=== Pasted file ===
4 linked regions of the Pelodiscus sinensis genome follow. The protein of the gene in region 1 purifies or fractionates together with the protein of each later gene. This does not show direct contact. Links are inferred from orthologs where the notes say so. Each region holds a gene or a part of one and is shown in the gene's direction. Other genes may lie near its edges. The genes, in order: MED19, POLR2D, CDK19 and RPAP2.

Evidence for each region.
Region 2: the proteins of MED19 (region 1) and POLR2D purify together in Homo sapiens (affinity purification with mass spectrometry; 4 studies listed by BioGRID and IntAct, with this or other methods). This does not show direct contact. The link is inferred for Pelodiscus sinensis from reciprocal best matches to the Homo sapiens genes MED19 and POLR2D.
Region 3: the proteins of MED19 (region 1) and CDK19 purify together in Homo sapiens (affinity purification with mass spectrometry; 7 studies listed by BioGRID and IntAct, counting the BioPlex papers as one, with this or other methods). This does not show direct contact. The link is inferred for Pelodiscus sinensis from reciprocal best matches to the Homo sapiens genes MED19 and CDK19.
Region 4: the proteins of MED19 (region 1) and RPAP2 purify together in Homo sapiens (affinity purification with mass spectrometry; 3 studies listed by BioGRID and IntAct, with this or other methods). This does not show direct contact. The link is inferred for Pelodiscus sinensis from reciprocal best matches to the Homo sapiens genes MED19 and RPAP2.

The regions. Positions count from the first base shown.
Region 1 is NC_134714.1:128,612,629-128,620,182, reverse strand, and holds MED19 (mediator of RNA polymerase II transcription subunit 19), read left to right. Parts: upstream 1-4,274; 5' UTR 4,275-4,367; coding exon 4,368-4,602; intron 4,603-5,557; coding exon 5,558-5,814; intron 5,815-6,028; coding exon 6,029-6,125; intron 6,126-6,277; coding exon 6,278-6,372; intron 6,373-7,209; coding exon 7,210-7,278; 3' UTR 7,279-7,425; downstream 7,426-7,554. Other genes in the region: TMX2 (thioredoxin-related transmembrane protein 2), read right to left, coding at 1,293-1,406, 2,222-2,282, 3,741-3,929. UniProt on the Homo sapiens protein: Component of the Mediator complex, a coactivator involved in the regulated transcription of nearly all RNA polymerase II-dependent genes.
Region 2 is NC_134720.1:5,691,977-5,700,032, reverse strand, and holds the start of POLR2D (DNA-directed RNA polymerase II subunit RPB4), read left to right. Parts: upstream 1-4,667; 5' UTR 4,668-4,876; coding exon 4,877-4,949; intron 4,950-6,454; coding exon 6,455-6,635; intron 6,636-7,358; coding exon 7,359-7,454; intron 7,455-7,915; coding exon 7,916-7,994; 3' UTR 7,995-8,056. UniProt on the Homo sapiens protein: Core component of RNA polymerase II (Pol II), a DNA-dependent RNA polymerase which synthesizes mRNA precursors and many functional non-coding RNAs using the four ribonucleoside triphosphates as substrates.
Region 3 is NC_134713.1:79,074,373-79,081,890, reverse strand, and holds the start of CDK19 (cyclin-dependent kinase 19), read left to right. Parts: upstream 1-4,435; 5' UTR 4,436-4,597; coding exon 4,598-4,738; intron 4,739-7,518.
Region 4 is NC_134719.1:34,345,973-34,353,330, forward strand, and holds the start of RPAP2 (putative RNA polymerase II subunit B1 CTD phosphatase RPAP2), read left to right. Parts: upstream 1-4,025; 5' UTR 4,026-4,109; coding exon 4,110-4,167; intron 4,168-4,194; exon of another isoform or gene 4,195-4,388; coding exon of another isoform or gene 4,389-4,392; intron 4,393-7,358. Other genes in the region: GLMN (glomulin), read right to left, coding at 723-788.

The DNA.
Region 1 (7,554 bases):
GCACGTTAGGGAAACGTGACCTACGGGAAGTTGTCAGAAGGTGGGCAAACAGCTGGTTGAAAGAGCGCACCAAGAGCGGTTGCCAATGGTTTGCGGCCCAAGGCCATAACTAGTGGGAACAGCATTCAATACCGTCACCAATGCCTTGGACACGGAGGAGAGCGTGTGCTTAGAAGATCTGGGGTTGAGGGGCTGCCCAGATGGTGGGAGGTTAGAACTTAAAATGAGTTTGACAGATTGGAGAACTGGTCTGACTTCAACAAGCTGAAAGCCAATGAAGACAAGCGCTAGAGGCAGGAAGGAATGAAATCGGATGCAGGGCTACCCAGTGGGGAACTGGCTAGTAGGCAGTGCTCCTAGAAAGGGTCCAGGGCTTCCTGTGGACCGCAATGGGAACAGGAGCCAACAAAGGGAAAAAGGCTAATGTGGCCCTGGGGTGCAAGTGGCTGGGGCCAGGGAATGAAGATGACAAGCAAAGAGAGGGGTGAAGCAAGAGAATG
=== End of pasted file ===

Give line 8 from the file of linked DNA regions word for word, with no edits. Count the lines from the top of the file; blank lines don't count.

Region 2 is NC_134720.1:5,691,977-5,700,032, reverse strand, and holds the start of POLR2D (DNA-directed RNA polymerase II subunit RPB4), read left to right. Parts: upstream 1-4,667; 5' UTR 4,668-4,876; coding exon 4,877-4,949; intron 4,950-6,454; coding exon 6,455-6,635; intron 6,636-7,358; coding exon 7,359-7,454; intron 7,455-7,915; coding exon 7,916-7,994; 3' UTR 7,995-8,056. UniProt on the Homo sapiens protein: Core component of RNA polymerase II (Pol II), a DNA-dependent RNA polymerase which synthesizes mRNA precursors and many functional non-coding RNAs using the four ribonucleoside triphosphates as substrates.